TLS signed “Wernher,” one page, 7.25 x 10.5, personal letterhead, May 12, 1969. Letter to Mercury Pilot Scott Carpenter, written six days before the launch of the Apollo 10 mission, in full: "My good friend and speaking agent for many years, Harry Walker, advises me that he plans to approach you with respect to your possible interest in public speaking activities. It may even be that he has contacted you already. The purpose of this letter is just to tell you that Harry has arranged speaking engagements for me for a number of years and there has never been a mix-up. I am sure that if you see your way clear to work with him, you will not be disappointed. Every now and then I read and hear of your new exploits underwater. It seems that outer space and inner space find more and more areas of mutual interest. Even George Mueller, who is very hard to persuade that he needs a vacation, spent a glorious week with the Tektite Project on St. Johns in the Virgin Islands, and was very enthusiastic about it. Please give my best regards to your charming wife Rene." In very good to fine condition, with creasing and chipping to the edges, and some trivial small holes in the upper blank area.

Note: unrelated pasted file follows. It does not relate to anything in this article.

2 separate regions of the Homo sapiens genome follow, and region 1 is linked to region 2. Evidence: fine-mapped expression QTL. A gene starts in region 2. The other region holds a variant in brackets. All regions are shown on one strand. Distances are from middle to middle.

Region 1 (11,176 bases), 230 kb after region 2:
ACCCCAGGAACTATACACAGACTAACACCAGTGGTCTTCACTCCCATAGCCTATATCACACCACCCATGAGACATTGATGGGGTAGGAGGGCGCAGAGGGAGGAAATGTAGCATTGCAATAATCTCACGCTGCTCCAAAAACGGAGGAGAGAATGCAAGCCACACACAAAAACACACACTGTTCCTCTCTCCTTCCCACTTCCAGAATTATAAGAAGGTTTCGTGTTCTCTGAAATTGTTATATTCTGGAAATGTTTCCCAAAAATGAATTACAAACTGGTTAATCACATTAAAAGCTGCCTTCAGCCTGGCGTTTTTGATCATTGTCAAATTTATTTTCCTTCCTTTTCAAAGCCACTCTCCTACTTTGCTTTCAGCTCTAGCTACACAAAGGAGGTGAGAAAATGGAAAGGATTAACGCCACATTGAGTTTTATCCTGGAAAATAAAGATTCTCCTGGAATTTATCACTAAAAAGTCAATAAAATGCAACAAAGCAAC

Carpenter's interest in underwater research led to obtaining a leave of absence from NASA and joining the US Navy's SEALAB project. After training in Bermuda in July 1964, he became a member of the SEALAB II team in 1965, spending 28 days living on the ocean floor off the coast of California; Carpenter and Gordon Cooper held the first conversation between a craft in outer space and one on the ocean floor while the latter completed his Gemini 5 mission. Carpenter returned to NASA and later joined the Navy's Deep Submergence Systems Project based in Bethesda, Maryland, as a Director of Aquanaut Operations for SEALAB III in 1967, but two surgeries in 1964 and 1967 for injuries sustained from a motorcycle accident left Carpenter unable to regain full mobility in his arm, and he was ruled ineligible for spaceflight and further deep-sea missions.
Terms and abbreviations used in our descriptions.